How Long Does It Take to Become a Nurse? Here’s a Step by Step Guide

How Long Does It Take to Become a Nurse? Here’s a Step by Step Guide

Have you ever asked yourself “how long does it take to become a nurse”? If so, read this step by step guide on how to become a nurse in Ireland.

Currently, there is a severe shortage of nurses in Ireland.

This means that becoming a nurse is a fantastic career move, as you’ll always have job security.

But while you may want to become a nurse, you may be wondering how long does it takes to become a nurse. Or, you may just not be sure if it is the career for you.

In this article, we’ll go over the requirements to become a nurse in Ireland and what you can expect during the application process.

Prerequisites to Nursing School

In order to apply to a nursing programme, you’ll need to have completed secondary education. This is due to the fact that many nursing programmes are bachelor’s degrees. Therefore, you will need to have the appropriate qualifications.

You must have a C3 in two higher papers and at least a D3 in four papers. You must complete at least one laboratory science, math and either English or Irish. Some universities have specific qualifications for their entrance, so you must be aware of the school’s requirements before applying.

Students who have completed relevant FETAC (Level 5) modules with distinctions in 5 modules, can also apply to an undergraduate level nursing school. There are typically only limited places at universities for these students, however.

Some schools also have access programmes, that give both young and mature students the necessary preparation to begin nursing school.

You can do this through a Higher Education Access Route (HEAR), which is reserved for students who have earned their Leaving Certificate at a third level access programme.

There are also two foundation courses available at some universities, each of them last a year and are designed to transition you to nursing school successfully.

Figure Out if Nursing School is For You

Before you apply to nursing school, you should be sure this is the career you’re after. Don’t enter with doubts, only to complete your degree and hate it. Instead, evaluate this truthfully and honestly with yourself before you begin your course.

Figure Out What Type of Nurse You Wish to Be

In Ireland, there are five routes you can take in nursing schools. Not every university offers these courses, so you’ll have to find one that has exactly what you’re looking for.

You can choose to work in Children’s and General, General Nursing, Intellectual Disability Nursing, Midwifery, and Psychiatric Nursing.

How Long Does It Take to Become a Nurse?

All programmes last for four years, with the exception of the Children’s and General qualification. This takes four and a half years to complete. The four year and four and a half years of work are to be done on a full-time basis.

You may also complete further specialist programmes in the form of postgraduate degrees. The programmes must be approved by An Bord Altranais (Ireland’s Nursing Board).

In some cases, these programmes will be more in-depth than your first four or four and a half years. Others are specialist programmes that allow you to gain even further skills.

Further programmes you can take include: Midwifery, Children’s Nursing, Nurse Tutor, Nurse Prescriber, Public Health Nursing, Advance Midwife Practitioner and Advanced Nurse Practitioner.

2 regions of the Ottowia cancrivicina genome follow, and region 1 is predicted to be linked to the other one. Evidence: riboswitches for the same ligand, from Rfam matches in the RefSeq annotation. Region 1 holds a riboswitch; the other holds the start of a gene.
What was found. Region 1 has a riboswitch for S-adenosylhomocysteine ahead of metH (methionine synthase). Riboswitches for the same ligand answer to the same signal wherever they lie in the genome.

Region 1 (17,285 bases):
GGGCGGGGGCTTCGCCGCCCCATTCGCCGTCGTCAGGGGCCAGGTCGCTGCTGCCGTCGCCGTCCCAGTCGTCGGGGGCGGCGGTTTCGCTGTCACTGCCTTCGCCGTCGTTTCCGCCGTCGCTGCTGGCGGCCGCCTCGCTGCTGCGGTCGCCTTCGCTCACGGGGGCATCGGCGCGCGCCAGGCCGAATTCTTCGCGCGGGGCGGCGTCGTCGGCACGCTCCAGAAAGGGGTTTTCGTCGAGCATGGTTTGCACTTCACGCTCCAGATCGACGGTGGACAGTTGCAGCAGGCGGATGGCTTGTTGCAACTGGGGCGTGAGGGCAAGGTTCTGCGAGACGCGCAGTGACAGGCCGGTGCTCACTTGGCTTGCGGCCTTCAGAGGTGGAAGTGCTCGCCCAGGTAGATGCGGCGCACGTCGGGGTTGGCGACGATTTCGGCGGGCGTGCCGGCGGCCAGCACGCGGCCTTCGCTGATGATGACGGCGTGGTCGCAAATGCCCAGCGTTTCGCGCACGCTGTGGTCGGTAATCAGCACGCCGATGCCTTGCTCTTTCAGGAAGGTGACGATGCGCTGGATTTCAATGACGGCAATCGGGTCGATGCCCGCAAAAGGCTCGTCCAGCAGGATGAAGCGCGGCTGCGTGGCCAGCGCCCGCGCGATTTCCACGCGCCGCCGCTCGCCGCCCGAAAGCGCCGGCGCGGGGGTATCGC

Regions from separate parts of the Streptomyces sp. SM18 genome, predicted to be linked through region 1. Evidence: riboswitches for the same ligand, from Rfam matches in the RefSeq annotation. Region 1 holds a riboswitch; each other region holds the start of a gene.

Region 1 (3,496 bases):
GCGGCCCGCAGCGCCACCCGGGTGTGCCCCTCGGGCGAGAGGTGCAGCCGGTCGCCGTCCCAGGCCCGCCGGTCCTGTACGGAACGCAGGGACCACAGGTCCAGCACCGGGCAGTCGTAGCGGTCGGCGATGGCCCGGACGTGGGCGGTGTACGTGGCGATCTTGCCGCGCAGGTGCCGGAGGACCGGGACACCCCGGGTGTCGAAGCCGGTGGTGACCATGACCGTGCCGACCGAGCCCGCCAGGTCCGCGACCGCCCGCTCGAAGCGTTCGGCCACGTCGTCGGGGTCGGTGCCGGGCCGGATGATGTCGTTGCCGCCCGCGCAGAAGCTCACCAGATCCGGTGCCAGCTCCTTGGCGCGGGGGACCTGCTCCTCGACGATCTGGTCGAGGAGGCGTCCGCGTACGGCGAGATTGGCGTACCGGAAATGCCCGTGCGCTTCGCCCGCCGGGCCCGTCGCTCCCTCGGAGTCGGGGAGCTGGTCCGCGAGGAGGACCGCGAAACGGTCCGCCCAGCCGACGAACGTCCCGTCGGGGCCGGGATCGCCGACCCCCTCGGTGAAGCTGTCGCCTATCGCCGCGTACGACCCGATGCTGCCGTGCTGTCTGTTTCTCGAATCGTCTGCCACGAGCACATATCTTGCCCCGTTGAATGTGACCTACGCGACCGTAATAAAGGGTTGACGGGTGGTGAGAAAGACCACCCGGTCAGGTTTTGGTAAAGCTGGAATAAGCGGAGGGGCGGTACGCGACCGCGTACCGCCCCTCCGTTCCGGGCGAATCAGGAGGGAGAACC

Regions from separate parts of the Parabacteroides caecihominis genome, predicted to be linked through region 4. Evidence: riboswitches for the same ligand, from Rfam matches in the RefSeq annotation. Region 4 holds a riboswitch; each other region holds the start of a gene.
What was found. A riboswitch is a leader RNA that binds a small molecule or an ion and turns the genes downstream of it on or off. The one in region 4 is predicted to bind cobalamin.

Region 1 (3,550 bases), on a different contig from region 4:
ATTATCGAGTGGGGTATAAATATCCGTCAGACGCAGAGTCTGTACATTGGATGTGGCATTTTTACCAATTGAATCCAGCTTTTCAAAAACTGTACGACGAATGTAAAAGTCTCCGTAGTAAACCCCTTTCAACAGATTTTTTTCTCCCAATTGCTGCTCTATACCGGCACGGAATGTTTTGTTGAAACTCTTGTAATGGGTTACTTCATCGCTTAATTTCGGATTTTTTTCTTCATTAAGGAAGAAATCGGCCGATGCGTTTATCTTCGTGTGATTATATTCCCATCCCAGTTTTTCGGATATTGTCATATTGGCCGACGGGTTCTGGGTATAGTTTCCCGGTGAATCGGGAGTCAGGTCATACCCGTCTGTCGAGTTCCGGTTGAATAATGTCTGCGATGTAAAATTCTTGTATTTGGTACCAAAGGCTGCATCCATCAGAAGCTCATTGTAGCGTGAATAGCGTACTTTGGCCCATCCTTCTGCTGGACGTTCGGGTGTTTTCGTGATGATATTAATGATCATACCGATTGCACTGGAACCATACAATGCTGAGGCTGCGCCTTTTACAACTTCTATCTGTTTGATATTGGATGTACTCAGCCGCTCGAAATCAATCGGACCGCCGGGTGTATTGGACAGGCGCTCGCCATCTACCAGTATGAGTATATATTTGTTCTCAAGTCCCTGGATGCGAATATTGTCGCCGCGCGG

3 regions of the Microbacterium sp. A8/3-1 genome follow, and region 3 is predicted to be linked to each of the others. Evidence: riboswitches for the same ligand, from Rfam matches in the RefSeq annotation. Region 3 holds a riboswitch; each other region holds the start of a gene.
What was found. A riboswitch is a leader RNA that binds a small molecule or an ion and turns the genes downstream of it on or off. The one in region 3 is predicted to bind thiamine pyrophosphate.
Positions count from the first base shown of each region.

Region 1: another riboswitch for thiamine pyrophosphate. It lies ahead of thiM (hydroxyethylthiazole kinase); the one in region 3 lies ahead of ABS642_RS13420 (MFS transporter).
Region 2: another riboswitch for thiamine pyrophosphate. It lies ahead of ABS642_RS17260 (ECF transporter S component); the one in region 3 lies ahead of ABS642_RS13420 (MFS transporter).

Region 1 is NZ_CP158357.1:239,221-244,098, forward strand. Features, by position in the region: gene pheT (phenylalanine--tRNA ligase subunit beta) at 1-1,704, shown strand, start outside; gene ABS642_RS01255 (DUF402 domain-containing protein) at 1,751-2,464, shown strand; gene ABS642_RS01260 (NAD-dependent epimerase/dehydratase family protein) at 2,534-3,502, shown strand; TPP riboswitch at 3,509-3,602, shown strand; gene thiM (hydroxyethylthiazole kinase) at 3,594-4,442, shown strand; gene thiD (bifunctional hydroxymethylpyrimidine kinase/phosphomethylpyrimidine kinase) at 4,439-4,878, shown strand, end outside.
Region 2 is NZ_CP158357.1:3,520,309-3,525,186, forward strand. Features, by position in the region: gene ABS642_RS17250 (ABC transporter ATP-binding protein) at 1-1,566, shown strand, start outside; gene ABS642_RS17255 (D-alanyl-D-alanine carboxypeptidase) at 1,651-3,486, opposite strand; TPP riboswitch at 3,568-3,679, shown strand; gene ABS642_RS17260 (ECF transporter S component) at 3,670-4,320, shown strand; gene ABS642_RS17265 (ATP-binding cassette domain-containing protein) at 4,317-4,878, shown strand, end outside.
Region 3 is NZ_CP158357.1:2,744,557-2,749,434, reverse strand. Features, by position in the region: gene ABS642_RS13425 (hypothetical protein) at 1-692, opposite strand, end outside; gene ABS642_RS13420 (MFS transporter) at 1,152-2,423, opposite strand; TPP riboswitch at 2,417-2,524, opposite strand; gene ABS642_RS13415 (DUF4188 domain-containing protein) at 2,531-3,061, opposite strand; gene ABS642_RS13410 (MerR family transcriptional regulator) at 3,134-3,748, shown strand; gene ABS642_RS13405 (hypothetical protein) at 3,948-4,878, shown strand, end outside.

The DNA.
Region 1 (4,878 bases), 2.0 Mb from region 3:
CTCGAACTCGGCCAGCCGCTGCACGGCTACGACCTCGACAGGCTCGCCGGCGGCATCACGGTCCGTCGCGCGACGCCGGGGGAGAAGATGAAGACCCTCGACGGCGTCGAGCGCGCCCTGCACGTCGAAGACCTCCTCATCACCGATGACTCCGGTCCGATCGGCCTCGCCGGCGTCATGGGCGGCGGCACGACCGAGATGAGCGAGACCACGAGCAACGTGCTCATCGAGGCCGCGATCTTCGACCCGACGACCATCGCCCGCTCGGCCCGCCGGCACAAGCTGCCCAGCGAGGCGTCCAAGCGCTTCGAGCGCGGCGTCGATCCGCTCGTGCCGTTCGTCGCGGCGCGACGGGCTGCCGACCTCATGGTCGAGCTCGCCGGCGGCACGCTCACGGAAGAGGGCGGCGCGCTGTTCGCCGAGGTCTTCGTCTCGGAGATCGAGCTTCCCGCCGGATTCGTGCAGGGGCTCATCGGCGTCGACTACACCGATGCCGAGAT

How Many Students Are Accepted Each Year?

Ireland has 44 schools which offer nursing as a degree. Within these schools, there are a set number of places for students. There are also a set number of places reserved for “mature students,” or those over the age of 23.

There are four universities who offer the Children’s and General nursing course. There are 100 places offered to students each year, about 25 per university. 15% of these places will go to students over the age of 23.

General nursing is offered at 14 universities. In total, 860 students are accepted into the programmes each year. This is an average of 62 students per university. 15% of the places go to students over the age of 23.

Ireland offers eight programmes for Intellectual Disability Nursing, with 180 places. This makes approximately 22 students accepted per university course. 30% of places are reserved for students over the age of 23.

There are six schools that offer the Midwifery specialty. They hold places for 140 students or approximately 23 per school. 20% of these places are reserved for students over the age of 23.

Finally, Ireland offers 12 courses in psychiatric nursing. Nationwide, there are 290 places for students or 24 per school. 35% of places are reserved for mature students.

Applying to Nursing School

Students must apply through the Central Applications Office (CAO). In this portion, they will indicate which programmes they are most interested in and submit their scores from testing or secondary school. Mature students applying through the CAO must also take an exam for the PAS or Public Appointment Service.

Offers then go out to mature students in July. Further Education and Training, or FET students will receive their offers in early August. This is followed by traditional students who will receive their offers in mid-August.

Becoming a Nurse

Becoming a nurse requires hard work and dedication. It also takes serious passion. But we hope we’ve answered the question as to, “How long does it take to become a nurse?”

If you think you might want to become a nurse, take this assessment quiz to find out if this career path might be for you. If you think you would excel in the career, you should definitely consider applying to nursing school. You could open up doors for yourself, as well as make a difference in many people’s lives.

Visit our blog for more tips and tricks about the healthcare industry in Ireland, including success in school and work-life balance.